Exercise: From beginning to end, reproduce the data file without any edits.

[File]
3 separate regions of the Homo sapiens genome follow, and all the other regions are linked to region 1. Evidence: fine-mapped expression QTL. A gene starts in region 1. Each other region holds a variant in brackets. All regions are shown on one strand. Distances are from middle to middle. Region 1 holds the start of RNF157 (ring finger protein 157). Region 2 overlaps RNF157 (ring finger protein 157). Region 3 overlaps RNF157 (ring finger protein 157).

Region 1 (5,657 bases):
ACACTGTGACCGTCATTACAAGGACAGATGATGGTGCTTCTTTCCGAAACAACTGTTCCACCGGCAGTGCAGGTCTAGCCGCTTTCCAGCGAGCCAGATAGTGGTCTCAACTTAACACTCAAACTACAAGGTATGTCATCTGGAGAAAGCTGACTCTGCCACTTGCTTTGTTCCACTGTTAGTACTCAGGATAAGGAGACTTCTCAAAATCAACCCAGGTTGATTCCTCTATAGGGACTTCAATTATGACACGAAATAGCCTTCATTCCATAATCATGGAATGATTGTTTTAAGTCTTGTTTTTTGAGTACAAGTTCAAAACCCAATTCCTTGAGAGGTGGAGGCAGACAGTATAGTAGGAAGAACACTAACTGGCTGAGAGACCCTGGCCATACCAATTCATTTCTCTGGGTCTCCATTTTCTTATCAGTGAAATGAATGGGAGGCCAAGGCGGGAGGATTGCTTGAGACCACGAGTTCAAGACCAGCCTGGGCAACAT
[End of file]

3 separate regions of the Homo sapiens genome follow, and all the other regions are linked to region 1. Evidence: fine-mapped expression QTL. A gene starts in region 1. Each other region holds a variant in brackets. All regions are shown on one strand. Distances are from middle to middle. Region 1 holds the start of RNF157 (ring finger protein 157). Region 2 overlaps RNF157 (ring finger protein 157). Region 3 overlaps RNF157 (ring finger protein 157).

Region 1 (5,657 bases):
ACACTGTGACCGTCATTACAAGGACAGATGATGGTGCTTCTTTCCGAAACAACTGTTCCACCGGCAGTGCAGGTCTAGCCGCTTTCCAGCGAGCCAGATAGTGGTCTCAACTTAACACTCAAACTACAAGGTATGTCATCTGGAGAAAGCTGACTCTGCCACTTGCTTTGTTCCACTGTTAGTACTCAGGATAAGGAGACTTCTCAAAATCAACCCAGGTTGATTCCTCTATAGGGACTTCAATTATGACACGAAATAGCCTTCATTCCATAATCATGGAATGATTGTTTTAAGTCTTGTTTTTTGAGTACAAGTTCAAAACCCAATTCCTTGAGAGGTGGAGGCAGACAGTATAGTAGGAAGAACACTAACTGGCTGAGAGACCCTGGCCATACCAATTCATTTCTCTGGGTCTCCATTTTCTTATCAGTGAAATGAATGGGAGGCCAAGGCGGGAGGATTGCTTGAGACCACGAGTTCAAGACCAGCCTGGGCAACAT